When You Disappear for Three Months and Your Toddler Can’t Ask, “Where’s Mommy?”
If the basis of talk therapy is having the simple ability to talk, what happens when there is significant trauma before we have learned to speak? This happened to my son. It’s hard to know the exact impact, but I see an attunement to others in him I believe may be rare.
I was a dedicated full time, stay at home mother to Travis from the day he was born. I was taken away in an ambulance one morning when he was 22 months old. He was just learning how to talk by saying things like “Mama” and “Dada”.
My husband called the neighbors to come get Travis after he called 911 early that freezing morning in February, 1999. They took him home with them only knowing I was 6 months pregnant and was being rushed to the hospital because I woke up unable to move.
It was late that night when they learned I had a stroke. Brain surgery saved our lives. I was put in the neuro intensive care unit where we were put in a coma to help keep me still after the surgery.
Now my husband would be Travis’ primary care giver in addition to running his machining business. He was the stable, steady force in his life as their world fell apart.
No one was sure about whether it would be a good idea for Travis to see his mother with her head shaved and bandaged with tubes draining blood and fluid out of her skull. It was one of those impossible questions parents are presented with regularly. He wasn’t able to have a conversation about where his mommy was as the rest of my family was processing their grief with words.
My family decided Travis needed to know his Mommy was around so they brought him to the hospital to see me. I don’t remember this visit at all. I wasn’t really myself because my brain was swollen with blunt connections in its processing. I was able to speak, but my voice had changed from the damage done by the intubation as well as the stroke. My brother remembers the dazed look of confusion and shock on my son’s face when he first saw me.
Maybe it was best for him to know I was still here even if I was not the same; maybe it was too traumatic for such a young child. Impossible question.
I stayed in the acute care hospital for 53 days, pregnant and paralyzed on my left side.
After I had the baby, I was moved to a rehab hospital where I stayed for 6 weeks to learn how to walk and take care of myself. My parents took the newborn baby home with them during this time.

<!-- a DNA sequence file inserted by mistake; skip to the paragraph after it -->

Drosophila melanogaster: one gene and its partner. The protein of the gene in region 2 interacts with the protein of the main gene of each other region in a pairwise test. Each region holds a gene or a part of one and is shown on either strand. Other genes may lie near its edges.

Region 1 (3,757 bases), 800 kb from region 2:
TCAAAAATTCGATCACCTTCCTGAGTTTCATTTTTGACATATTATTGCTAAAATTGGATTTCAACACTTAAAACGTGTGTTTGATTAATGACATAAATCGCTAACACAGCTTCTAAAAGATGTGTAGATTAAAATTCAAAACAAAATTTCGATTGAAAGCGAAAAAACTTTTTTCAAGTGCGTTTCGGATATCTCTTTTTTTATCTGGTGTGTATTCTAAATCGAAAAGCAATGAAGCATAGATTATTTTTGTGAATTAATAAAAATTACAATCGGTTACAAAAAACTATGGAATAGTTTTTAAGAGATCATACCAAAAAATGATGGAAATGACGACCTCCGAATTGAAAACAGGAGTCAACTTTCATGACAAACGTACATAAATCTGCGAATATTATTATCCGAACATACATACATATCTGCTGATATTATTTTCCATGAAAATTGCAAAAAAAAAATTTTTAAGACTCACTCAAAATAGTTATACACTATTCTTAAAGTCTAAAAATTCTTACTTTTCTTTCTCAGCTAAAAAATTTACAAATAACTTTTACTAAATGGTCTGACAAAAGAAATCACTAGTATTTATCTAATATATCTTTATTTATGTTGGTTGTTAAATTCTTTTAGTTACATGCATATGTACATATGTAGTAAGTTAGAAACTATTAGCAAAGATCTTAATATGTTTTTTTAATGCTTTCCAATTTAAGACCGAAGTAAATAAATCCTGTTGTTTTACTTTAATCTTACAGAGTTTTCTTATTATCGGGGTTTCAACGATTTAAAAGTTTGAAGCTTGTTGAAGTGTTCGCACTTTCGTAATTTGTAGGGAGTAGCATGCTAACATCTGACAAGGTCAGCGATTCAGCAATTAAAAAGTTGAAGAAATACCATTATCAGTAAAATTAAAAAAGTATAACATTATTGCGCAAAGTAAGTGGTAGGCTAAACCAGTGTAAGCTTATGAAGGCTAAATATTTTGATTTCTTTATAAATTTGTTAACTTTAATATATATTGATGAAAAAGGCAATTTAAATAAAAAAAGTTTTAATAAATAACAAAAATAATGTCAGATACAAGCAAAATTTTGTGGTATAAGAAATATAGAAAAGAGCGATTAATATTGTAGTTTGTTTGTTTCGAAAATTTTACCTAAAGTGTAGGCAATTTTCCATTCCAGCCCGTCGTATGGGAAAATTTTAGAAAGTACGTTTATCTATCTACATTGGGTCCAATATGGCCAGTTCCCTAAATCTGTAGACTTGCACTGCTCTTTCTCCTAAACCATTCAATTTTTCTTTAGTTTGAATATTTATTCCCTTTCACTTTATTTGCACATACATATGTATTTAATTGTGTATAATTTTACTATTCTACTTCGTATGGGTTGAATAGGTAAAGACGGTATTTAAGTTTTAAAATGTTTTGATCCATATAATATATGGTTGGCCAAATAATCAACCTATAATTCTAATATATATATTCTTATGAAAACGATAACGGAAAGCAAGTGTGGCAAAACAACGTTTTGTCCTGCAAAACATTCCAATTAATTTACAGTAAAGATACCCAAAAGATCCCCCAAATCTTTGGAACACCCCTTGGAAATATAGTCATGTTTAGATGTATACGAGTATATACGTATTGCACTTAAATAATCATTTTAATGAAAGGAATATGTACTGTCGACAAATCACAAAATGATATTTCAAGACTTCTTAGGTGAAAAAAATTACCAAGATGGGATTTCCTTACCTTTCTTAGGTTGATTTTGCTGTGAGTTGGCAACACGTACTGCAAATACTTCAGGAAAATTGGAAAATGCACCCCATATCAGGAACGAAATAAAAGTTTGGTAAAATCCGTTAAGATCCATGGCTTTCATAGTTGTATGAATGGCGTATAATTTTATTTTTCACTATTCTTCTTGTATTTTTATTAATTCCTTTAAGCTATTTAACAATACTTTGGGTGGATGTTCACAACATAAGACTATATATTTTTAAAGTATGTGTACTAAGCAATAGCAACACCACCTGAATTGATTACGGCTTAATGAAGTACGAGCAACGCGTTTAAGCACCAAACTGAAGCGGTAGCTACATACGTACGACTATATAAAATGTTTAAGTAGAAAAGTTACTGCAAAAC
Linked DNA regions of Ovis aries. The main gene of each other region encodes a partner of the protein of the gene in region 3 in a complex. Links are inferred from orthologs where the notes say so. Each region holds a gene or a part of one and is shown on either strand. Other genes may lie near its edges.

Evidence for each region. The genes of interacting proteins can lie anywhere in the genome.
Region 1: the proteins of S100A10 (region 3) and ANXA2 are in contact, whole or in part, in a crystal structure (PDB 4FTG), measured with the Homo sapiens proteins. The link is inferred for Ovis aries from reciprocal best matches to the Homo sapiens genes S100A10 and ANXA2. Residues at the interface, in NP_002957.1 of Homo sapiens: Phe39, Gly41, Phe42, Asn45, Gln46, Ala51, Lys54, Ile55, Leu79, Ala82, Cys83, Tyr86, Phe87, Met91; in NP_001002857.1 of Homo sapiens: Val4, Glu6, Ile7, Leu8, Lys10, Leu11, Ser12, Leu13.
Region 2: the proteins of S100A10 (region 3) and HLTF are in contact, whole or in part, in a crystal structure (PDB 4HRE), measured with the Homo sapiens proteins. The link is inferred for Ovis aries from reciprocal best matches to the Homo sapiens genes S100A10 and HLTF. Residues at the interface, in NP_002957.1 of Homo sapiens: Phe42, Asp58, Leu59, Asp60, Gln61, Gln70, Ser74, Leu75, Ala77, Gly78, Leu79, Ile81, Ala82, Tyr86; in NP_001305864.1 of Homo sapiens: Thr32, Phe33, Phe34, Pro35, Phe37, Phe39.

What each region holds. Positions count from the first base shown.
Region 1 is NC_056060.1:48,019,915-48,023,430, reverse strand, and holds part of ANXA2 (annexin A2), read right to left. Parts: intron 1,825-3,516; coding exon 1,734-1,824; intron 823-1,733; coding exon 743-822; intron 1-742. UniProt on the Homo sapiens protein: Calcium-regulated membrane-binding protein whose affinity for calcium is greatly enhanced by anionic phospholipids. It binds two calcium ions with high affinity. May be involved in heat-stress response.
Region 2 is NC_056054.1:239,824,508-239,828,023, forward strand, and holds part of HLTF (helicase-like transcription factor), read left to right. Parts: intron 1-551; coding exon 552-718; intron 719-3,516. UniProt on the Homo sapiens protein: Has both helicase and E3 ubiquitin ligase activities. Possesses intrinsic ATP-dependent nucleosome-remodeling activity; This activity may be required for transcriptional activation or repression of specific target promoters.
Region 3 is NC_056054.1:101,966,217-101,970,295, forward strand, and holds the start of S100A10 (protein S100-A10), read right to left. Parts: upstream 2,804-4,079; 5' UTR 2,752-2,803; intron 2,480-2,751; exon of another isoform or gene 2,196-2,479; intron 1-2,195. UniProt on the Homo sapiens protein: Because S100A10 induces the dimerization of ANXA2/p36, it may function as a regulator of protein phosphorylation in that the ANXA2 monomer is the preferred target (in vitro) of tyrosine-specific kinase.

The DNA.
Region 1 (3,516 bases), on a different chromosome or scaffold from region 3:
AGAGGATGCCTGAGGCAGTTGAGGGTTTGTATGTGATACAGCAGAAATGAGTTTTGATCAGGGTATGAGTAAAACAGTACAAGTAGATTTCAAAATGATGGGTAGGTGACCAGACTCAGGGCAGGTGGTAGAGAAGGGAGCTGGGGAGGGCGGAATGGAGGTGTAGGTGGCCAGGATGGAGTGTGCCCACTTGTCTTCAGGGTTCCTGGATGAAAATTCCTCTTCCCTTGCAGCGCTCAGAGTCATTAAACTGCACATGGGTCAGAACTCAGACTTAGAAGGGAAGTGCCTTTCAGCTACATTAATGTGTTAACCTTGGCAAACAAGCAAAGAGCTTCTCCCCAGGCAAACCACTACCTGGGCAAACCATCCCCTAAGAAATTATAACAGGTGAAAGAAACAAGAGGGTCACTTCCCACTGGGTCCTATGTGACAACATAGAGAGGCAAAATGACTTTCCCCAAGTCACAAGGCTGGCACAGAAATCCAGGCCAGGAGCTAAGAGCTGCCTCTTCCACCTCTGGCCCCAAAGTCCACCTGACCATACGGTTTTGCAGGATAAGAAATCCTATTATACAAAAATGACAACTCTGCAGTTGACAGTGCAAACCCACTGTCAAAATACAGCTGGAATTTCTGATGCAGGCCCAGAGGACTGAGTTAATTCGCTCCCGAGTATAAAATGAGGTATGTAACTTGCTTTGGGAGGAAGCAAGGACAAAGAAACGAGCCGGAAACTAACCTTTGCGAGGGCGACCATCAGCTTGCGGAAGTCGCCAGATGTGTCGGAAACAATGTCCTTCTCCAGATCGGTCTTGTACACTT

I went home in a wheelchair. And the baby was returned home. More trauma for Travis who had turned 2 years old while I was hospitalized.
I suggested we take him to a therapist when he was 3. My husband thought this was not a good idea so we never did it.
Life went on in a blur of rehabilitation that remains incomplete to this day.
Travis had many of the usual behavior issues boys have in school. Some of it got away from us as he entered middle school. He attended a therapeutic wilderness program when he was 12 where there was nowhere to hide from his issues.
He became a mentor for a boy in middle school who was on an extreme end of the autism spectrum. The highly trained counselors and social workers marveled at his ability to draw him out where no one else could. They even gave him an award.
Travis is now a seemingly well adjusted 23 year old man. He works in his father’s machine shop and runs his own social media marketing company. Our relationship was never an easy one. The usual mother/son schism has always been widened by my disability and his immature impatience. He invented the word “hurryupcmonletsgo” when he was very young to prod me along.
I was momentarily stunned yesterday when I saw him in the kitchen standing still deliberately trying to catch my eye. He stopped and stared at me with tears welling up in his eyes. I immediately thought the worst. Someone died. His heart was broken.
“Oh my God, what’s the matter?”
“I love you so much.”
Big hug. Tears all around.
“I love you more.”
“I wasn’t sure if you know how much I love you. I know it may not seem like it sometimes, but I really do.”
“I know you love me, even if you don’t always show it.”
“I wish we had a better relationship. I don’t think it’s how it should be.”
“What can we do?”
“You could be less annoying. I don’t think it’s good that you need us to do so many things for you.”
“What do you want me to do? Stop being handicapped?”
“Life has a way of not being how we think it should be. We just have to deal with it as best we can.”
I wondered where this emotional storm had blown in from.
When I asked him what triggered his meltdown, he told me he came across a Valentine card he gave me last year on his desk. Valentine’s Day is the anniversary of the stroke.